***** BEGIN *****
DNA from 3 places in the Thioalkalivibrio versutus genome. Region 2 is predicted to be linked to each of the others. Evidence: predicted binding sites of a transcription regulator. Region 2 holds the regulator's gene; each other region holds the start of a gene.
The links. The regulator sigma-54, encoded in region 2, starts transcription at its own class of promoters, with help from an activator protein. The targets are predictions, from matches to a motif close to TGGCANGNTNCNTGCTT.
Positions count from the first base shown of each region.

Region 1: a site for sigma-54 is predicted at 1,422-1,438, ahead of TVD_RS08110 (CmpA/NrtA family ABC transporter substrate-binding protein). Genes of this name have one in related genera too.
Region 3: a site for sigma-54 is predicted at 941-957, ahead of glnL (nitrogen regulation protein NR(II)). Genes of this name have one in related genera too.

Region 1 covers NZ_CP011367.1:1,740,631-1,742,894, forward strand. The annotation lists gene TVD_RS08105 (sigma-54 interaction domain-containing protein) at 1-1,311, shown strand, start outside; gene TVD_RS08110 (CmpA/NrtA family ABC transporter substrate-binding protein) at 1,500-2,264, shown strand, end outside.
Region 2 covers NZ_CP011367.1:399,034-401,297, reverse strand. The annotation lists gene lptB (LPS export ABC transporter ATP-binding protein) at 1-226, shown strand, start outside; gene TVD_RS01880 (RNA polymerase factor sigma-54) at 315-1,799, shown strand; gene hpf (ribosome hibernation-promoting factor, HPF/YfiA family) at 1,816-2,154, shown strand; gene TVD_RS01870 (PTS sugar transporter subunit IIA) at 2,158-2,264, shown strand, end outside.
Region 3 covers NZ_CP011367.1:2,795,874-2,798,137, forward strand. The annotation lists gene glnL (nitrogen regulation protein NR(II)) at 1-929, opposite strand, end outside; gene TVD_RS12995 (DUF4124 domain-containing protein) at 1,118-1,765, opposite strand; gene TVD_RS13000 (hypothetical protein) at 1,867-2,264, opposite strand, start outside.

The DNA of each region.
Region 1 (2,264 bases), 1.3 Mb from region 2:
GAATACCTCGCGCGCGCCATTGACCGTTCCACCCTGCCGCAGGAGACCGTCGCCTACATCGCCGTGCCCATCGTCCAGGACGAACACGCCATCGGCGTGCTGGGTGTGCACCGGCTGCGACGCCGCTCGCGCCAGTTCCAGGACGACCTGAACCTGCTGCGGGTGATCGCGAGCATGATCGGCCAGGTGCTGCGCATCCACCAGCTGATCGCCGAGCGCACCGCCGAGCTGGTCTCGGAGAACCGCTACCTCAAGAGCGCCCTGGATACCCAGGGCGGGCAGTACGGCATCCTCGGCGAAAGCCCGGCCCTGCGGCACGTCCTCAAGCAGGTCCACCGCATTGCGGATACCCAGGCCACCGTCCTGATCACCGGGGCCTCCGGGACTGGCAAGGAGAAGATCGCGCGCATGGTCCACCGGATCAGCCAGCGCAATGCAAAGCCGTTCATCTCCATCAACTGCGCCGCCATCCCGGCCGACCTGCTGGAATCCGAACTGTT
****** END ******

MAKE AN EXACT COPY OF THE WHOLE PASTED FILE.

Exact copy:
DNA from 3 places in the Thioalkalivibrio versutus genome. Region 2 is predicted to be linked to each of the others. Evidence: predicted binding sites of a transcription regulator. Region 2 holds the regulator's gene; each other region holds the start of a gene.
The links. The regulator sigma-54, encoded in region 2, starts transcription at its own class of promoters, with help from an activator protein. The targets are predictions, from matches to a motif close to TGGCANGNTNCNTGCTT.
Positions count from the first base shown of each region.

Region 1: a site for sigma-54 is predicted at 1,422-1,438, ahead of TVD_RS08110 (CmpA/NrtA family ABC transporter substrate-binding protein). Genes of this name have one in related genera too.
Region 3: a site for sigma-54 is predicted at 941-957, ahead of glnL (nitrogen regulation protein NR(II)). Genes of this name have one in related genera too.

Region 1 covers NZ_CP011367.1:1,740,631-1,742,894, forward strand. The annotation lists gene TVD_RS08105 (sigma-54 interaction domain-containing protein) at 1-1,311, shown strand, start outside; gene TVD_RS08110 (CmpA/NrtA family ABC transporter substrate-binding protein) at 1,500-2,264, shown strand, end outside.
Region 2 covers NZ_CP011367.1:399,034-401,297, reverse strand. The annotation lists gene lptB (LPS export ABC transporter ATP-binding protein) at 1-226, shown strand, start outside; gene TVD_RS01880 (RNA polymerase factor sigma-54) at 315-1,799, shown strand; gene hpf (ribosome hibernation-promoting factor, HPF/YfiA family) at 1,816-2,154, shown strand; gene TVD_RS01870 (PTS sugar transporter subunit IIA) at 2,158-2,264, shown strand, end outside.
Region 3 covers NZ_CP011367.1:2,795,874-2,798,137, forward strand. The annotation lists gene glnL (nitrogen regulation protein NR(II)) at 1-929, opposite strand, end outside; gene TVD_RS12995 (DUF4124 domain-containing protein) at 1,118-1,765, opposite strand; gene TVD_RS13000 (hypothetical protein) at 1,867-2,264, opposite strand, start outside.

The DNA of each region.
Region 1 (2,264 bases), 1.3 Mb from region 2:
GAATACCTCGCGCGCGCCATTGACCGTTCCACCCTGCCGCAGGAGACCGTCGCCTACATCGCCGTGCCCATCGTCCAGGACGAACACGCCATCGGCGTGCTGGGTGTGCACCGGCTGCGACGCCGCTCGCGCCAGTTCCAGGACGACCTGAACCTGCTGCGGGTGATCGCGAGCATGATCGGCCAGGTGCTGCGCATCCACCAGCTGATCGCCGAGCGCACCGCCGAGCTGGTCTCGGAGAACCGCTACCTCAAGAGCGCCCTGGATACCCAGGGCGGGCAGTACGGCATCCTCGGCGAAAGCCCGGCCCTGCGGCACGTCCTCAAGCAGGTCCACCGCATTGCGGATACCCAGGCCACCGTCCTGATCACCGGGGCCTCCGGGACTGGCAAGGAGAAGATCGCGCGCATGGTCCACCGGATCAGCCAGCGCAATGCAAAGCCGTTCATCTCCATCAACTGCGCCGCCATCCCGGCCGACCTGCTGGAATCCGAACTGTT